The term scab hair has been circulating among our new naturals in recent years. Is it a clinical term or a name to describe something we have tried to make sense of? Naturalhaircarenews.com gives the most common description of scab hair: “Scab hair is the natural hair, (new growth”> which is damaged from previous use of chemical relaxers or other scalp damage. Based on the changes to our scalp and hair follicles from the regular use of relaxer chemicals, the hair that grows post relaxers is malformed or damaged so it grows out wiry and dry. It can take a while for hair that is not damaged to grow from the scalp after years of relaxing or other scalp damage.”
This is a common discussion for naturals, especially those who have previously treated their hair with chemical relaxer or texturizers. Naturals have speculated about the possibility that chemical treatments could somehow damage below the surface! With no proven data to support such speculations, experts have debunked the theories. When discussing the truth about scab hair with Dr. Linda Amerson, a doctor of trichology and expert on hair and scalp disorders, she candidly states, “There is no such thing.” She does however explain what could be going on with the alleged scab hair, and apparently it has everything to do with the condition of the scalp.
“Hair grows from the inside out and the best way to feed the scalp for healthy hair is through a healthy diet. However, the scalp can be damaged by hair styling choices, and in some cases chemicals if applied too frequently or improperly resulting in scalp disorders that can affect the texture of the incoming hair. “- Dr. Linda Amerson.
In other words, it is not simply the use of chemicals that has caused the hair texture to be altered, but rather through the harsh treatment of the scalp.
This is not a matter of semantics. It is not that chemical treatments, primarily relaxers and texturizers, cause scab hair as much as it is improper or frequent use of those chemical treatments can damage the scalp in a manner that results in an altering of the hair texture. The bottom line is that a damaged scalp can change your hair texture, regardless of the means. This can also happen through wearing tight braids, weaves, and other tension bearing extension methods. Amerson warns, “Trendy styles are not always a good choice for all hair textures. By the same token, chemical treatments like relaxers, permanent hair coloring, and other texture altering substances can result in scalp conditions that affect the hair.”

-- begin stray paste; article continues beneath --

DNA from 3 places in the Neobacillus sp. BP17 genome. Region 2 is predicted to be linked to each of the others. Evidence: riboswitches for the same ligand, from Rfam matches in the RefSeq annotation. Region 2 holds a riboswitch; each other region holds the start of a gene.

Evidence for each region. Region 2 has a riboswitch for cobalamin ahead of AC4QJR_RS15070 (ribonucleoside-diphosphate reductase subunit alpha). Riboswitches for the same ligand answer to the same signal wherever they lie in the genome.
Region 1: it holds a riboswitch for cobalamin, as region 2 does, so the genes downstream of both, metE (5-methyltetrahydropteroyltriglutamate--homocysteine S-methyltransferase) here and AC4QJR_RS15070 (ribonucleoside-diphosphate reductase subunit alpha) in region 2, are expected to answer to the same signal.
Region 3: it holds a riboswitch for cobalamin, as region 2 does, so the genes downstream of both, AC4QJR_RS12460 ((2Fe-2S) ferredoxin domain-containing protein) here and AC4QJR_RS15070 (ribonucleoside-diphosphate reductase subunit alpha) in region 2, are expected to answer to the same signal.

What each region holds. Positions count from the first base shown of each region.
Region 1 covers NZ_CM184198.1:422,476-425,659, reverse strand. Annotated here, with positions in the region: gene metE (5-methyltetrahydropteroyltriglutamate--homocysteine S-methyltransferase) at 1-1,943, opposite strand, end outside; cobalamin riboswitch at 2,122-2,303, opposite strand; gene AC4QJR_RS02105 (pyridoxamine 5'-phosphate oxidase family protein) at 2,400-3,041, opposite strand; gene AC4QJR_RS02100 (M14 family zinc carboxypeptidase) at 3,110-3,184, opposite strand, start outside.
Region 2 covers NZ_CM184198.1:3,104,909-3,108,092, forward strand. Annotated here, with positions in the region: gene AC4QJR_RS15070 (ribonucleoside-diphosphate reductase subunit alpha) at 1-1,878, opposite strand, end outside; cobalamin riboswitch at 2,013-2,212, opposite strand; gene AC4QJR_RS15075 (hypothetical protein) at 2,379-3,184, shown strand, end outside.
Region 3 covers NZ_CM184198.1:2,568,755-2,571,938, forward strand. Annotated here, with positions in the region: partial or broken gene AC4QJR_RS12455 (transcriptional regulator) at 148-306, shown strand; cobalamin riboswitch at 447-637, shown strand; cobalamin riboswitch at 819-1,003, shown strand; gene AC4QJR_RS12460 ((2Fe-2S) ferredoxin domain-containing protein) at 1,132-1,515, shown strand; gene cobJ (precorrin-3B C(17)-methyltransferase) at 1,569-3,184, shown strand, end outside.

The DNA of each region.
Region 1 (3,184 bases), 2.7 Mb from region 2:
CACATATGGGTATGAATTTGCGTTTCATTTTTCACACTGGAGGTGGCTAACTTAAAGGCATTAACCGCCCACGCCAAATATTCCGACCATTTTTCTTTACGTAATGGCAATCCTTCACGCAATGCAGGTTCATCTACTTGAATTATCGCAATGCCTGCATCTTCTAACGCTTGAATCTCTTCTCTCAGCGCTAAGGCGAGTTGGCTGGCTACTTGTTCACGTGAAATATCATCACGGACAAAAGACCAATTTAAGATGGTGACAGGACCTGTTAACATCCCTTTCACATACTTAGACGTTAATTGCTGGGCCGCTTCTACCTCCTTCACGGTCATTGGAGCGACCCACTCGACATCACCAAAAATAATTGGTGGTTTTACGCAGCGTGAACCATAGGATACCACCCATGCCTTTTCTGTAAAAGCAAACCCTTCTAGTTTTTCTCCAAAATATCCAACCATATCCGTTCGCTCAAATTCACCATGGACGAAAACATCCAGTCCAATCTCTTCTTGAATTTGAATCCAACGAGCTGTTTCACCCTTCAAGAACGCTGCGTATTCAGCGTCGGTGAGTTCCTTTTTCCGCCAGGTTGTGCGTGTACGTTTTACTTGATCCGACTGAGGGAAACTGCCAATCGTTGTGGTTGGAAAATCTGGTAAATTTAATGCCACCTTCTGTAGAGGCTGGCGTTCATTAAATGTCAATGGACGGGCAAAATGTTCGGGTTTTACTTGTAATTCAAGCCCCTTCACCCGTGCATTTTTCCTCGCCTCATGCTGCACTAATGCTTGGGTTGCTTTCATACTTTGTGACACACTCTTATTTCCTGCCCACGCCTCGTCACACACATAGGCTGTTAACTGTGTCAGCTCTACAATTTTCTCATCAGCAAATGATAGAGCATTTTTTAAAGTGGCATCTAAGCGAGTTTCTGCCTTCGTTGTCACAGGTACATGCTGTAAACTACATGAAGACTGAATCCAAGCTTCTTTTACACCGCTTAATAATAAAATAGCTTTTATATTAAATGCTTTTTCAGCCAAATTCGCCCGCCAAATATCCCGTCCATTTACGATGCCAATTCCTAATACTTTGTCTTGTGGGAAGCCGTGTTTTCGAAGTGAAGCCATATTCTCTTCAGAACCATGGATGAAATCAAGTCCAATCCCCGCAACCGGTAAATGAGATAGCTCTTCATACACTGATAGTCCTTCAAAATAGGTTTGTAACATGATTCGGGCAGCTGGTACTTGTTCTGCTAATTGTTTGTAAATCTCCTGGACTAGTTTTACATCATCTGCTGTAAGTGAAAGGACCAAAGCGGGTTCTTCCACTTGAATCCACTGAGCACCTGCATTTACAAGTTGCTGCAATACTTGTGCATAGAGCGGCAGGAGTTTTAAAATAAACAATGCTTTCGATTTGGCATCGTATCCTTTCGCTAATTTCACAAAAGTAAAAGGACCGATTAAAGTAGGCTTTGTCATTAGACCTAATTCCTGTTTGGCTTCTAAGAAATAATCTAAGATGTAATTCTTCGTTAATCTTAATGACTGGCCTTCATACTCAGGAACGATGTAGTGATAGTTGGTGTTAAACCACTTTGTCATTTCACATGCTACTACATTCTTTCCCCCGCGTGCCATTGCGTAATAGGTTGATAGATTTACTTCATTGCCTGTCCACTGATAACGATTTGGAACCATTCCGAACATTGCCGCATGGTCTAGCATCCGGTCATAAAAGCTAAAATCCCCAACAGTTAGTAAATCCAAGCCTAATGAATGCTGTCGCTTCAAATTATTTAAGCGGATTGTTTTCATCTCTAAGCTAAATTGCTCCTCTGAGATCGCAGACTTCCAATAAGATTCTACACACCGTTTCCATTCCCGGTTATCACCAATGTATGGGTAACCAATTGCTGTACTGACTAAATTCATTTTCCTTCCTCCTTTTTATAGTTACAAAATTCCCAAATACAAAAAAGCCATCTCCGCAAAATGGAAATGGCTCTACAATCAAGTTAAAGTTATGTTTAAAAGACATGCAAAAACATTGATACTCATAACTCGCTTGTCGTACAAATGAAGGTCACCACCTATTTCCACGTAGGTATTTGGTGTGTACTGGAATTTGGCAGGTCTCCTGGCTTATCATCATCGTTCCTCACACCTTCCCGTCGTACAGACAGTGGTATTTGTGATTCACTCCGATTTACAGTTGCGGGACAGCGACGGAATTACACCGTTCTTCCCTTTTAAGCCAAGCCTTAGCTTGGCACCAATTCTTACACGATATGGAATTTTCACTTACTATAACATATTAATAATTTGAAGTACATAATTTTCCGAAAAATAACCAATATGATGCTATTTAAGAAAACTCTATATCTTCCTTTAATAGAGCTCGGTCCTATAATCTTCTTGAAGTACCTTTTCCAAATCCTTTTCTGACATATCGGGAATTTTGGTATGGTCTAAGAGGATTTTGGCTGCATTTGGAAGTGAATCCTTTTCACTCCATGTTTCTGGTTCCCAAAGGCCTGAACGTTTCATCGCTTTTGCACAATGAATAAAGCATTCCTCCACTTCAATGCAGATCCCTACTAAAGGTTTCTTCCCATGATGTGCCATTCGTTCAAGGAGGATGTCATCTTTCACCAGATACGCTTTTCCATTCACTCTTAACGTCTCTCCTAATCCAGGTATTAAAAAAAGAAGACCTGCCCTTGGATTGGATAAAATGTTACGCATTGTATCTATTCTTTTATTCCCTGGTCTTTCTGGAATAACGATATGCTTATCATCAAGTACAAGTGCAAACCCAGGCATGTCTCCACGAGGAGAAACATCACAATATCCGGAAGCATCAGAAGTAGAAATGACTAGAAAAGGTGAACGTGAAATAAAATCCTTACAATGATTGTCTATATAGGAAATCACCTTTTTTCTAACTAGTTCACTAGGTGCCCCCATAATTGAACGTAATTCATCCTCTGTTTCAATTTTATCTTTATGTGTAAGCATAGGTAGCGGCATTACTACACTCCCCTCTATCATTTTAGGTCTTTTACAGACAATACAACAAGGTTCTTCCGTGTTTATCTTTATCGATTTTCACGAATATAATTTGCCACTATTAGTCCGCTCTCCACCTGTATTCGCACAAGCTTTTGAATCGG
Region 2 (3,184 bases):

Here are a few more questions we asked Dr. Amerson:
NC: How can we treat the problem?
Dr. Amerson: A microscopic analysis is necessary to see what is not visible with the naked eye. Topical treatments may be necessary.
NC: Are oils helpful to proactively treat the scalp?
Dr. Amerson: When there is a scalp condition, oils can be helpful based on the condition. If there is no condition present, then oils are not necessary, however dry scalp can benefit from natural oils. Determining which oils are necessary is determined on a case-by-case basis.
Whether scab hair exists, matters not. What matters is that with improper hair care, you can damage your scalp and ultimately your hair. Before choosing a new style for your hair first assess if that style suits your hair texture. For example, Marley twists may not be a suitable choice for type 1, type 2 and really loose type 3 curl patterns, as they typically have a smoother hair texture, although twists are perfect for type 4 hair types. When using extensions, always use hair that matches your texture to prevent excessive friction of the cuticle. Similarly, it may not be wise for fine hair to use high or frequent heat styling methods compared to thicker or coarser hair types that are proven to withstand it better. Equally important is a healthy diet, rich in protein, fruits, and vegetables that nourish the blood that supplies the hair follicle.
Care for your hair and your scalp from the inside out, considering it is delicate and unique qualities. Your results are guaranteed to speak for themselves! If you suspect scalp damage or disorders, schedule a consultation with your local trichologist for a consultation to get the answers you need.
So, do you think your scalp is in good condition?